The fibres used for the faces are all merino wool tops, it needs that delicacy and shine.

I had to dye some fleshy colours…outlined in previous post

https://ewesir.wordpress.com/tag/dye/

Whatever “look” ypou are going for heres a few things to consider…

1, Do the darker colours first, the cheeks, shadows and hair near the face first.

This will stop the darker fibres overlaying on the face, as you can see what happened here….

the legs are a good example of the different colours I used for skin tone.

2. Layering is the key, felt fine layers of lighter shades to build up face

It took alot of layering due to the way I started.

 

3. Tight needle felting. make sure you use the needle alot.

here i left part of the hair unfelted as a contrast to the face and as a more natural representation of hair!

Hope its helpful…maybe I might consider taking my own advice now!!

Getting there Sabina!

Here you can see the dyed fibres i made for the skin colour. i really like the effect of it layered over the yellow on the tights. The outline of the face looks a bit stark at the moment but when the full outline is completed, it will be evenly built up throughout the piece.

I like the colours of the leaves, and had to apply all the techniques I know. Layering colours, Applying the fibres in a directional manner, pulling very thin strands with a needle to place it.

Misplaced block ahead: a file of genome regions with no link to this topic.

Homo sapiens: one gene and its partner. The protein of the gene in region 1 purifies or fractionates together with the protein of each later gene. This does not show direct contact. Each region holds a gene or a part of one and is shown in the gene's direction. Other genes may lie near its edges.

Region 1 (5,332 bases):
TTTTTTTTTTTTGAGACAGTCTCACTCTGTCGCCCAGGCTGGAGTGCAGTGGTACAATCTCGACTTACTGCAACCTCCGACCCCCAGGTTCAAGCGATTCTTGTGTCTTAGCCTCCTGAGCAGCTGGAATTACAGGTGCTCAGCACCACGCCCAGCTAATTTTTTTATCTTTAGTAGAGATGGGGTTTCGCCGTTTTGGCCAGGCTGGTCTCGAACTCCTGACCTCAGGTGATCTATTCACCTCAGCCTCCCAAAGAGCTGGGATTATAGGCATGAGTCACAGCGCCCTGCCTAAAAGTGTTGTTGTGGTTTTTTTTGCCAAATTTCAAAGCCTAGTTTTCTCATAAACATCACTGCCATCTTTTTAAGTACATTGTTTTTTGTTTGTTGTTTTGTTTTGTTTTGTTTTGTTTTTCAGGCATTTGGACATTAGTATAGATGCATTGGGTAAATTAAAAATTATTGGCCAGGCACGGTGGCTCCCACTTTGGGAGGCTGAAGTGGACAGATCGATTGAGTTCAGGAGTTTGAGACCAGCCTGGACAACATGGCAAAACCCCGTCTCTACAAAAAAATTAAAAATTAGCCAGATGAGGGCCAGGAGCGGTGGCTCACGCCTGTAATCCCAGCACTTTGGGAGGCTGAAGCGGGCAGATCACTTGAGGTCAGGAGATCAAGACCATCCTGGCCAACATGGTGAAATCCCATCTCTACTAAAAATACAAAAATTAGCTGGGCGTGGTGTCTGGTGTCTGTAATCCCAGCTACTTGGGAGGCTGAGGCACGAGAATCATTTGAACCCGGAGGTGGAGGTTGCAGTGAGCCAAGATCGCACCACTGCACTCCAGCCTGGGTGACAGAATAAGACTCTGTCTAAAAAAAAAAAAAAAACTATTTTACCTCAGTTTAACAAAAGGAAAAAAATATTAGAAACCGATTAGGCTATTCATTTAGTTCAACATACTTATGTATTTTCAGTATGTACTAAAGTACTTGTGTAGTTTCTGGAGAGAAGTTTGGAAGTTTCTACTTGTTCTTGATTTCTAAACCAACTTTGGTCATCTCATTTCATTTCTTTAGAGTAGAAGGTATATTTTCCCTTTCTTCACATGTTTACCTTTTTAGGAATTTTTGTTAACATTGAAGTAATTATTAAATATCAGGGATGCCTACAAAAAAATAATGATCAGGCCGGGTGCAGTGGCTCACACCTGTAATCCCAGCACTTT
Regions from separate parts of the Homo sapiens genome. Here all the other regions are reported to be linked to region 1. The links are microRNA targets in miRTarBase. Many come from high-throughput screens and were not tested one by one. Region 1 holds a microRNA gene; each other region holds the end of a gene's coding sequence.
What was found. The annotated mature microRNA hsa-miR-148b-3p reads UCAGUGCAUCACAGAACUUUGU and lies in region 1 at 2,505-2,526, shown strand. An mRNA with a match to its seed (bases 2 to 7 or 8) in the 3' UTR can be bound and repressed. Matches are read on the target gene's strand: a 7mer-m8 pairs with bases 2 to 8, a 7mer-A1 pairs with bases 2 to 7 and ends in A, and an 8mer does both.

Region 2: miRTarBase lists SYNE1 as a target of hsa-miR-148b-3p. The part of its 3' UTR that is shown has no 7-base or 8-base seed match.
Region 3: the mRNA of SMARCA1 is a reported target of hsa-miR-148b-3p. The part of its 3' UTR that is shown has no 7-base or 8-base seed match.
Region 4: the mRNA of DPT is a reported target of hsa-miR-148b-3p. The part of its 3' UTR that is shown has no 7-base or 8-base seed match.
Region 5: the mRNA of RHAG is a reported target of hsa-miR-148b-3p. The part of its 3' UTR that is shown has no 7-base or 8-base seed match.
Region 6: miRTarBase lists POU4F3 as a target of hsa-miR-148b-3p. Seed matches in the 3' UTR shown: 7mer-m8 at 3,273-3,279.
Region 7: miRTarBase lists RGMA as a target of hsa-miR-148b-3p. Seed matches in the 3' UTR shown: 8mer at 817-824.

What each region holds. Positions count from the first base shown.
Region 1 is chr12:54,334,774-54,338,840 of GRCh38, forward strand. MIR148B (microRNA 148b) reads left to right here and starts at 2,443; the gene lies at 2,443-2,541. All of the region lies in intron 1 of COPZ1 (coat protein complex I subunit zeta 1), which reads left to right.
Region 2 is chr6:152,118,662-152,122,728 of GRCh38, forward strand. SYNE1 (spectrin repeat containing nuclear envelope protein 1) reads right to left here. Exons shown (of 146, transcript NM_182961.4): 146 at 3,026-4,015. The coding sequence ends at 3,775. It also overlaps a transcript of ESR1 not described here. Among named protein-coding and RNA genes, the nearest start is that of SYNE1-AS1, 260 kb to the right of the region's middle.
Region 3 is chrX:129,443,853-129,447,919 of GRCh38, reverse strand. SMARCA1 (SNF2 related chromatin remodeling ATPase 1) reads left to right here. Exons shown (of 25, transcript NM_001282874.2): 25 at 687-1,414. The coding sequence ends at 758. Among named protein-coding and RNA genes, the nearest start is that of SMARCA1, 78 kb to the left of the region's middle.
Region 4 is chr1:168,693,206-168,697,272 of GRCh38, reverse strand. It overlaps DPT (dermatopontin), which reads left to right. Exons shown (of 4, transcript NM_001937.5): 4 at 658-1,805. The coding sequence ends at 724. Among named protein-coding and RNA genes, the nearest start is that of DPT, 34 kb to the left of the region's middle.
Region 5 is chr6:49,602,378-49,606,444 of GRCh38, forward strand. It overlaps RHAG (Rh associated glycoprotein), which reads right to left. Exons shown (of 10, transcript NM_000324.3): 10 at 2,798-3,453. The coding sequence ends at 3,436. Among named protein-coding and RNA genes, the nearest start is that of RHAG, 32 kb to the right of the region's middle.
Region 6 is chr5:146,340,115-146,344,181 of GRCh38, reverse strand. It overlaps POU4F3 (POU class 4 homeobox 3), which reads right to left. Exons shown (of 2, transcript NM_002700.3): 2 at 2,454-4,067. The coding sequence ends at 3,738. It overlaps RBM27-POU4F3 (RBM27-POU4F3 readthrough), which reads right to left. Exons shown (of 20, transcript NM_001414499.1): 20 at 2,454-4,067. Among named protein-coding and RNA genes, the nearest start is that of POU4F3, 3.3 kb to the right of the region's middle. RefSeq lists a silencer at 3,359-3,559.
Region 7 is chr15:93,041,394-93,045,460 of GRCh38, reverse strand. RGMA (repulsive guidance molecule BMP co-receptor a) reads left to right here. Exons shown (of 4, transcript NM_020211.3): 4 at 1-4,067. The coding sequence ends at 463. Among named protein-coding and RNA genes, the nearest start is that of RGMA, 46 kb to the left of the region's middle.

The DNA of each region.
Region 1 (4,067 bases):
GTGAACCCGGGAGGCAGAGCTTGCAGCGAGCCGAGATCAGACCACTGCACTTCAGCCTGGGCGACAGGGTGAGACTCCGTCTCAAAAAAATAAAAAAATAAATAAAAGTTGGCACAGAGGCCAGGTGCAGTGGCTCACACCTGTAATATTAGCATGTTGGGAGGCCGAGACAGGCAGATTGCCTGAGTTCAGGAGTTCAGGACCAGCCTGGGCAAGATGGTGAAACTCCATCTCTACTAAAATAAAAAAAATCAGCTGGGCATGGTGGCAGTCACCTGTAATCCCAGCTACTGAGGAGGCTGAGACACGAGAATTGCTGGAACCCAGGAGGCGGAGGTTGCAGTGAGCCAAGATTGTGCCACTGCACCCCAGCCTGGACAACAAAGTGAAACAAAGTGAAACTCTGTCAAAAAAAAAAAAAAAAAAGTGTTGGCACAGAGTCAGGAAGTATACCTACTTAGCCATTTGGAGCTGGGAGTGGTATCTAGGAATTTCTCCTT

Lots more to do, and surprisingly its simple things to draw that are the most difficult to render….”short hand” doesn’t seem to apply in this discipline.

Dying Wool & Fibres.

So for my needle felting project I needed to create a fleshy colour, that would suit.

I use DEKA brand dyes, but dylon cold dyes are just as good.

When making a dye bath, I make sure i add a little more salt than the packet requires, a few tablespoons (4-6 for a 2 litre bath) of vinegar.

USE VINEGAR FOR FIBRES OR WOOL NOT BATIK!!!

Even though I wanted a hint of yellow in my bath, I used the rose colour to see how it would take to my wool and fibres.

You can see that the wool and fibres reacted very differently to the dye, which is why I didn’t add any yellow to the rose colour, I wanted to see how it would react initially. I also used some merino fibres(still soaking) which turned out another shade again.

Heres some precolour fibres, which after only a few minutes emmersed has altered shade from its original yellow.

Don’t waste a dye bath, save some in a sealed jar for future use (label clearly)

dyes some wool, tights etc…great for rag weaving and other projects.

STEP BY STEP

  • make bath according to packet instructions.
  • use a container with a lid (easier to store if needs to soak overnight)
  • put fibres into a pair of tights(easier to drain, and for fibres, protects it from breaking apart)
  • wait until the bath cools , fibres tend to felt together otherwise.
  • extract wool/fibres at different times to get a range of shades.
  • add some more dye to get a range of complimentary shades.
If your are using wool straight from a sheep, make sure u wash in anti- bacterial liquid to kill fleas and ticks! (use tights again)
Give it a good brush too between two wire brushes to get rid of grit etc.
Any queries, please leave a comments and I’ll get back to you.